Local storage companies are often at capacity
Connie Lee says she gets about 100 calls a day. They're college students looking for places to store their things over the summer at Gateway Storage, which has a little more than 400 units west of Interstate 29 on Gateway Drive in Grand Forks. Bu...
Connie Lee says she gets about 100 calls a day.
They’re college students looking for places to store their things over the summer at Gateway Storage, which has a little more than 400 units west of Interstate 29 on Gateway Drive in Grand Forks. But her response is usually the same: We’re full.
“And they’re kind of finding the same thing any place else they go as well, that things are very full” said Lee, who co-owns Gateway Storage with her husband Don. “And if you wait to the very last minute to try and find something, you’re going to be out of luck.”
The procrastinating college students are one sign of what some see as a lack of available storage units in the Grand Forks area. While college students rent fewer than 30 units from Gateway Storage, a number of Air Force members, college professors and others are using units to store their things, Lee said.
Some have built storage units in nearby towns, only to have them fill up quickly.
“I know there’s a point of saturation, but I don’t know where it is,” said Robert Larimore, who has helped build storage units in Mayville and Larimore, N.D.
Todd Gregoire said he more or less just fell into the storage business. He had been selling trailers to commercial clients when, about seven years ago, he began renting semitrailers to people looking for storage space.
“There was definitely the demand for them,” said Gregoire, the owner of Todd’s Trailer Sales and Rental. He has about 85 trailers ranging in length from 28 feet to 53 feet, which he can drive to the customer’s house or business before loading them up and bringing them to his lot in East Grand Forks for storage.
Gregoire now says he’s as busy as he’s ever been. He said a number of his customers are people moving out of their homes, as well as some commercial contracts for businesses that are running out of room to store their own things.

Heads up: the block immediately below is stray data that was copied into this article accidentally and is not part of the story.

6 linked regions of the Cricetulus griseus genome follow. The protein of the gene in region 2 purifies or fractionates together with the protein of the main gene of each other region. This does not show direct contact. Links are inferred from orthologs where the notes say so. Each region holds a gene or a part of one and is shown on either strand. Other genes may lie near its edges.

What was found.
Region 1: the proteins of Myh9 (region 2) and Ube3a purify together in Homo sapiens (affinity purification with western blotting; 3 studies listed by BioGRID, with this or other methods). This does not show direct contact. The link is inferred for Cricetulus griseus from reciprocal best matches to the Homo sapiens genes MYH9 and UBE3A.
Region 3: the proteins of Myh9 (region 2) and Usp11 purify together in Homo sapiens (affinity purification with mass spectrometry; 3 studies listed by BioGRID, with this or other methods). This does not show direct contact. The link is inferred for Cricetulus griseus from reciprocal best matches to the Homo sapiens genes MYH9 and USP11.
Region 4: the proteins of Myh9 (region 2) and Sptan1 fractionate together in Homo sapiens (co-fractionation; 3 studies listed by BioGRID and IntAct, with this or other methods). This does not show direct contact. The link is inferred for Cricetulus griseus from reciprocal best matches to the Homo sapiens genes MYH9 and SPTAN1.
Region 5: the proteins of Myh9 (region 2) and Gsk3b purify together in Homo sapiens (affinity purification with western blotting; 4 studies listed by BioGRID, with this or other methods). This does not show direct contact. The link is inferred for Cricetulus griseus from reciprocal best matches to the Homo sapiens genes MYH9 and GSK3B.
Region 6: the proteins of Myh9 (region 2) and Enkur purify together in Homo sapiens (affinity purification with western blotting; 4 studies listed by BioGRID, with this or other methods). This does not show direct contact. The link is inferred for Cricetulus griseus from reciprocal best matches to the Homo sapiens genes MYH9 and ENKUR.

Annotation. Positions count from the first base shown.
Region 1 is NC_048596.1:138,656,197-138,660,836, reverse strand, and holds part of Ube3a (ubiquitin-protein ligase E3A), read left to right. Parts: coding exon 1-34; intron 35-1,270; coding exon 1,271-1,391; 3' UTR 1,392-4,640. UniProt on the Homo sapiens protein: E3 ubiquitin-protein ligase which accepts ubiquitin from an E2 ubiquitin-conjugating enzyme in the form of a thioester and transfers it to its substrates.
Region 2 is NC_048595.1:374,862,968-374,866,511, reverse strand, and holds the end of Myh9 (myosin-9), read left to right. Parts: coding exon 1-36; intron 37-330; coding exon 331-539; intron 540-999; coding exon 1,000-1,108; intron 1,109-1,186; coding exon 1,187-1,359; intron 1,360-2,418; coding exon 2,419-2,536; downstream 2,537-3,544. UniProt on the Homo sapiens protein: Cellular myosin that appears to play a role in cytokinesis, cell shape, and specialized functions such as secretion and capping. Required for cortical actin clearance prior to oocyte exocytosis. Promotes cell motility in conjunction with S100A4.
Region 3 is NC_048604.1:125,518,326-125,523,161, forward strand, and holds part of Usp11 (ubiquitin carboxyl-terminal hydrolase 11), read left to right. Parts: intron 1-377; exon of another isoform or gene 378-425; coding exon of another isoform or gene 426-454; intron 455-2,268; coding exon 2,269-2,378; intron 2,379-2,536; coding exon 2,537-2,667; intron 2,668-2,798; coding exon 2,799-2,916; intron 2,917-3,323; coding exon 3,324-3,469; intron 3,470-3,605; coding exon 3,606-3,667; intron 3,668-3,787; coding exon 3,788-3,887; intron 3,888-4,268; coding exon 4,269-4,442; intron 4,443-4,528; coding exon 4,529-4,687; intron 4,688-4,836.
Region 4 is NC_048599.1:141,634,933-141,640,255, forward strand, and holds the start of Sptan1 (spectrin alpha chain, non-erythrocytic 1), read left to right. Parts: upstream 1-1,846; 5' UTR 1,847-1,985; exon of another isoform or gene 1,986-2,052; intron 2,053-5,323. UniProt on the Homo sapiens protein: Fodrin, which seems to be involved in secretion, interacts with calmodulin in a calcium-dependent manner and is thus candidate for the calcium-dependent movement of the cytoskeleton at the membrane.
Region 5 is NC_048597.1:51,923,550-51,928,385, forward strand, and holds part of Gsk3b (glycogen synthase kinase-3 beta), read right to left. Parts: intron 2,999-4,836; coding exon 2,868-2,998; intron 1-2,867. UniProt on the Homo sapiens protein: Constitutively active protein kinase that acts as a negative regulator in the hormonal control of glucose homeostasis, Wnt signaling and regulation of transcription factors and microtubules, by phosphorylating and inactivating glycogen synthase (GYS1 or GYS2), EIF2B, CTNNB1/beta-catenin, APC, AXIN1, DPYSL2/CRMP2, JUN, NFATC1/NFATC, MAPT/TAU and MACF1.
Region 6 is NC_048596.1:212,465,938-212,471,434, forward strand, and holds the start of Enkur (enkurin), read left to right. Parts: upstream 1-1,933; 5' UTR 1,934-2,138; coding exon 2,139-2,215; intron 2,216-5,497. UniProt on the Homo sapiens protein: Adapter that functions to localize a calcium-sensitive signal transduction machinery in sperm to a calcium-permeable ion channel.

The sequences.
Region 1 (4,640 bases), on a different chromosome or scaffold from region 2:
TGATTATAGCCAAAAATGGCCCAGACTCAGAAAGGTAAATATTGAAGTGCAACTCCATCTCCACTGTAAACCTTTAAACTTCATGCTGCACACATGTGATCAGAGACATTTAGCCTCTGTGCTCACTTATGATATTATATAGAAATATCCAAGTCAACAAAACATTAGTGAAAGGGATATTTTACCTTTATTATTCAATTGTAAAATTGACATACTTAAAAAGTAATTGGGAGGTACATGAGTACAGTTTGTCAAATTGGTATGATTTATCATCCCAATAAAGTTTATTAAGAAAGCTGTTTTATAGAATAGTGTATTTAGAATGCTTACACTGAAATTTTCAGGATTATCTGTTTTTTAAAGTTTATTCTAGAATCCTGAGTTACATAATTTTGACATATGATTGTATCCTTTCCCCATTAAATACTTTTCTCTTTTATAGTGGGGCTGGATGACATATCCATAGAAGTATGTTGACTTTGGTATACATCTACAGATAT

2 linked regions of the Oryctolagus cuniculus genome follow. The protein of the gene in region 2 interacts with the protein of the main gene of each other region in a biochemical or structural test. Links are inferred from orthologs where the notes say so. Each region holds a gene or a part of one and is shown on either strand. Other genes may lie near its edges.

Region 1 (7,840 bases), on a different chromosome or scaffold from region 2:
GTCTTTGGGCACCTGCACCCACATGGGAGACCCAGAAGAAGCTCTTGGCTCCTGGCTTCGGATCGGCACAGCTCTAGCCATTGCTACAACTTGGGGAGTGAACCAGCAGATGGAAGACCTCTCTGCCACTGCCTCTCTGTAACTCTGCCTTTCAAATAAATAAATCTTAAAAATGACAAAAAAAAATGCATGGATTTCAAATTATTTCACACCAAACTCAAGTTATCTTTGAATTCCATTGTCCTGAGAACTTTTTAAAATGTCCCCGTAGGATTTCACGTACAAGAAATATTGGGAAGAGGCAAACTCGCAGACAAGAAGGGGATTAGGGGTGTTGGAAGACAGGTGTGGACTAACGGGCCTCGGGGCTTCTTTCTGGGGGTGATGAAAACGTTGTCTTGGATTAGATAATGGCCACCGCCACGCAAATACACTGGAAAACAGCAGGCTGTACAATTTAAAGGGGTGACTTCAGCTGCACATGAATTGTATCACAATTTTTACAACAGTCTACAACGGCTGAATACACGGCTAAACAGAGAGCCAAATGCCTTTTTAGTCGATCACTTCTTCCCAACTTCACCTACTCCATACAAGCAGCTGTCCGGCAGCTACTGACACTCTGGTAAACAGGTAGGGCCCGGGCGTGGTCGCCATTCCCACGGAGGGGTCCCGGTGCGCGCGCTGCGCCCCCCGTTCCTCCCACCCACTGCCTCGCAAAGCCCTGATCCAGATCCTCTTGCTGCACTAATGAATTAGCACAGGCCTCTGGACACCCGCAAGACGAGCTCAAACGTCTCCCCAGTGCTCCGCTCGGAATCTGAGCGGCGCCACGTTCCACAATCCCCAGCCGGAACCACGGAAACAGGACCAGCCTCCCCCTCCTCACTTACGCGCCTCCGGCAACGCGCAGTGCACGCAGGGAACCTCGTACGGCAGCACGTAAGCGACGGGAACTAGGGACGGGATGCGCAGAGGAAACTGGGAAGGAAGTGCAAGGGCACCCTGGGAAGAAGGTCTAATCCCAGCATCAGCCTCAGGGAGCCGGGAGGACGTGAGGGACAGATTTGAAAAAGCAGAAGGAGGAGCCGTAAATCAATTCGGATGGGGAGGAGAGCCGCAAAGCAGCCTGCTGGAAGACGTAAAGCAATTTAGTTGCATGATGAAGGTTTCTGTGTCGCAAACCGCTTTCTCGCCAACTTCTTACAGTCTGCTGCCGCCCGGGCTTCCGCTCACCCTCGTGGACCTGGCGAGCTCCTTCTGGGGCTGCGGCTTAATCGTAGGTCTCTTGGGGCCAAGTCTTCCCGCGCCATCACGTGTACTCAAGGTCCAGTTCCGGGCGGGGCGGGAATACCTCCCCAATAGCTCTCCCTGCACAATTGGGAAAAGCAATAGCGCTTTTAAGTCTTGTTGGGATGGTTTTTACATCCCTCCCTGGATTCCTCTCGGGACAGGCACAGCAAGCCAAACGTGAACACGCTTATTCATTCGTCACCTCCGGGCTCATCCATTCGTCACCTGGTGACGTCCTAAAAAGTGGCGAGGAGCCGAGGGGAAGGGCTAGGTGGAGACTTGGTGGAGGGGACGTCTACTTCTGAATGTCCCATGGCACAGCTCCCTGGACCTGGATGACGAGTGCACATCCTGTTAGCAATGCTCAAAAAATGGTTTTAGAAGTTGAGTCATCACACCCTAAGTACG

“The economy around here is really good right now,” Gregoire said. “And yes, there’s a shortage of rental units.”
Some people, he said, are selling their houses quicker than they can build their new home. In that case, they need some more storage space.
Gregoire said he purchased another lot in East Grand Forks to store more trailers, and hopes to build some permanent units there sometime this year.
“I sell one or two trailers a week,” Gregoire said. “But now all my calls lately are (people) wanting to rent.”
Meanwhile, Larimore has helped build several storage units in towns near Grand Forks, like Mayville and Larimore, and is planning to build an extra 36 in Northwood. He’s been surprised by how quickly his storage units fill up once they’re built.
He said a lot of his customers are in the middle of moving, into or out of town, while others just want extra space for their things.
“It’s been unreal,” Larimore said. “I’ve turned down seven or eight people in Larimore already this year.”
Still, Lee said she doesn’t think the lack of available units has gotten worse over the past few years, partly because new apartment units have been adding garages.
“I think a lot of the apartment places are putting in garages so people have the capacity to store their things,” Lee said.
A rezoning proposal to allow storage units on 47th Avenue South were tabled by the Grand Forks Planning and Zoning Commission in April after some residents raised concerns about storage units being “easy targets” for crime, and potential effects on property taxes.
Ryan Brooks, the city of Grand Forks’ senior city planner, said there have been various plans over the years for more storage units, but there haven’t been many built.
“There’s been a lot of discussion,” he said. “I would assume that at some point, we’re going to get some more units some place.”